FIG. 4 is a plan view of the shut off valve mechanism shown in FIG. 3, with a portion of the barrel cut away.

FIG. 5 is a side view of a plurality of liners of the invention, as releasably attached in series, suitable for storage in a roll.


Referring now specifically to FIGS. 1 and 2, shown therein is the present sanitary drinking system. A barrel 10 is shown having a removable cover 12. The barrel 10 is of substantially standard construction, typically having a hollow shell 14 defining a cylindrical cavity 16 with the volume within the hollow shell filled with a suitable insulation 18. In a similar manner, the cover is fabricated with a shell 20 filled with insulation material 22, and a handle 24 is provided on top. The external surface of the barrel is provided with conventional carrying handles 26, 28.

Projecting outwardly from the barrel 10, near the open end of the cavity 16, are a plurality of hooks 30, 32. As indicated in FIG. 2, additional hooks are equally spaced about the periphery of the barrel. Positioned within the cavity 16 is a liner 34 which extends over the top of the barrel and is provided with apertures 36 to engage the aforementioned hooks. This liner is reinforced as at 38 near these apertures. In addition, the liner 34 is provided with a spout 40 as an integral part thereof. Spout 40 projects through an opening 41 in the wall of the barrel 10. This opening is provided with a tapered surface 42 whose purpose will be described hereinafter. Mounted adjacent the opening 41 is a valve unit 44 which moves in a direction as indicated by the arrow 46. Details of this valve mechanism will be described with respect to FIGS. 3 and 4. The aforementioned liner 34 is fabricated from thin plastic similar to a plastic garbage bag such that this liner will hold water and ice where desired. Not shown in this figure is a removeable tip that is on the spout 40 (see FIG. 5).

The top view of the water barrel of FIG. 1 is shown in FIG. 2 with the top 12 removed. It may be seen therein that additional hooks 48-54 are shown so that there are a total of six hook units equally spaced about the perphery of the barrel.

A more detailed view of the shut off valve 44 is illustrated in FIGS. 3 and 4. Mounted within a generally concave recess 55 in the exterior wall of the shell 14 is a transverse shaft 56. This is supported in a pair of brackets 58, 59. Interposed between the shaft 56 and the brackets (or shell) are tension springs 60, 61 which bias the valve 44 in a closed position as indicated below. Projecting radially from the shaft 56 is an arm 62 having at its opposite end a cylindrical cut off bar 64. Projecting radially from this cut off bar 64 is a second arm 66, having at its extremity a weighted handle 68. Shown in FIG. 3 is the valve in an open condition with the solid lines, and in a closed position with the phantom lines. FIG. 4 shows the valve in a closed position. The combined weight of the handle 68 and the action of the springs 60, 61 cause the cut off bar 64 to depress the spout 40 of the liner 34 against the aforementioned surface 42 of the opening 41 such that no flow can occur through the spout 40. Upon lifting the handle 68 in the direction indicated by the arrow 46, flow resumes. It may be noted that this shut off valve differs from that used in conventional water barrels in that it is a lift type valve as opposed to the traditional thumb depressing mechanism or rotary valve.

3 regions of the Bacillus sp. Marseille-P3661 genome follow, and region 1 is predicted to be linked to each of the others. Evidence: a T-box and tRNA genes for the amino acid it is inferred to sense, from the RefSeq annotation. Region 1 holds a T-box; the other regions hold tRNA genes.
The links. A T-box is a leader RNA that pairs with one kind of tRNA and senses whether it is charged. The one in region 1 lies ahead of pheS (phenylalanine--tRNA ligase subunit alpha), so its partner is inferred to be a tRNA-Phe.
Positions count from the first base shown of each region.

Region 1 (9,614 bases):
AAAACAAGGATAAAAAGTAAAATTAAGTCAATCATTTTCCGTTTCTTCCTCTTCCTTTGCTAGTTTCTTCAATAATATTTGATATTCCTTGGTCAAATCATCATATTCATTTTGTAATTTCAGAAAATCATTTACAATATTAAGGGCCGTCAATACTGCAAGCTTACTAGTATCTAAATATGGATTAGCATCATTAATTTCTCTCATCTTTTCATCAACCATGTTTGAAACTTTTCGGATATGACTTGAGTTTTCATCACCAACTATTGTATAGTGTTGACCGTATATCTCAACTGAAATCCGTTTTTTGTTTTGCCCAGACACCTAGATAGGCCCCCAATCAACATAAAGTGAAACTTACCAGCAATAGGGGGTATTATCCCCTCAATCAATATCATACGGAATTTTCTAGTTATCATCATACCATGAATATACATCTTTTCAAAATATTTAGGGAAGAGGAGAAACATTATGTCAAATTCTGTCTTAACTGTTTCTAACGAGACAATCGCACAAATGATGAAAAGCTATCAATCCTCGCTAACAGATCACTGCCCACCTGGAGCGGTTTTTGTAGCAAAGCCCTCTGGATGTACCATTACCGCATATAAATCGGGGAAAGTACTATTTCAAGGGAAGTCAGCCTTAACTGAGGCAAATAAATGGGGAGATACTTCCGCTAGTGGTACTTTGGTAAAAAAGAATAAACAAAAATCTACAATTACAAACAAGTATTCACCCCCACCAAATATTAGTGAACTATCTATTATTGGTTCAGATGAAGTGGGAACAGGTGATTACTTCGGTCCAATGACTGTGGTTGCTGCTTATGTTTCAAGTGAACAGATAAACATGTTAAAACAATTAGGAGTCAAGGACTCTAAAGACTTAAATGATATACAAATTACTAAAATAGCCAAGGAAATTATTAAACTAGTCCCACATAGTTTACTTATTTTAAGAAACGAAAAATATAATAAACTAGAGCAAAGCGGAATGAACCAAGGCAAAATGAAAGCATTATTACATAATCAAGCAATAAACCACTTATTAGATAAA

Referring now to FIG. 5, shown therein is an illustration of a plurality of liners 34 as indicated in FIG. 1, attached in series so that the same may be stored in a roll. As indicated, liner 34A is releasably attached to line 34B with a series of tear perforations 72A. The liner 34A is sealed at the bottom with a fusion seal 70A. In a like manner, liner 34B is sealed at the bottom with a fusion seal 70B and releasably joined to liner 34C with a series of tear perforations 72B. Each of the liners has formed therein the appropriate apertures 36 for engagement with the hooks on the exterior surface of the barrel. For example, holes 36B and their reinforcement 38B, are shown together with corresponding holes 36C and their re-enforcement 38C. Formed as part of the liners are the corresponding spouts 40A, 40B of the type shown in FIG. 1 and FIG. 3. Attached to each of these spouts is a tear off tip 74A, 74B, which can be removed after the liner has been inserted into the appropriate water barrel. These tips, in addition to providing further sanitary conditions, assist in feeding the spouts through the opening in the wall of the water barrel.

From the foregoing it may be seen that a disposable and sanitary liner is provided for a unique water barrel with a combination providing a sanitary drinking water system.

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U.S. Classification222/105, 248/100, 222/183, 251/9
International ClassificationB67D3/00, B67D3/04, B65D77/06
Cooperative ClassificationB67D3/041, B65D77/06, B67D3/00
European ClassificationB65D77/06, B67D3/00, B67D3/04B
Legal Events
Aug 3, 1993FPExpired due to failure to pay maintenance fee
Effective date: 19930516
May 16, 1993LAPSLapse for failure to pay maintenance fees
Nov 14, 1988FPAYFee payment
Year of fee payment: 4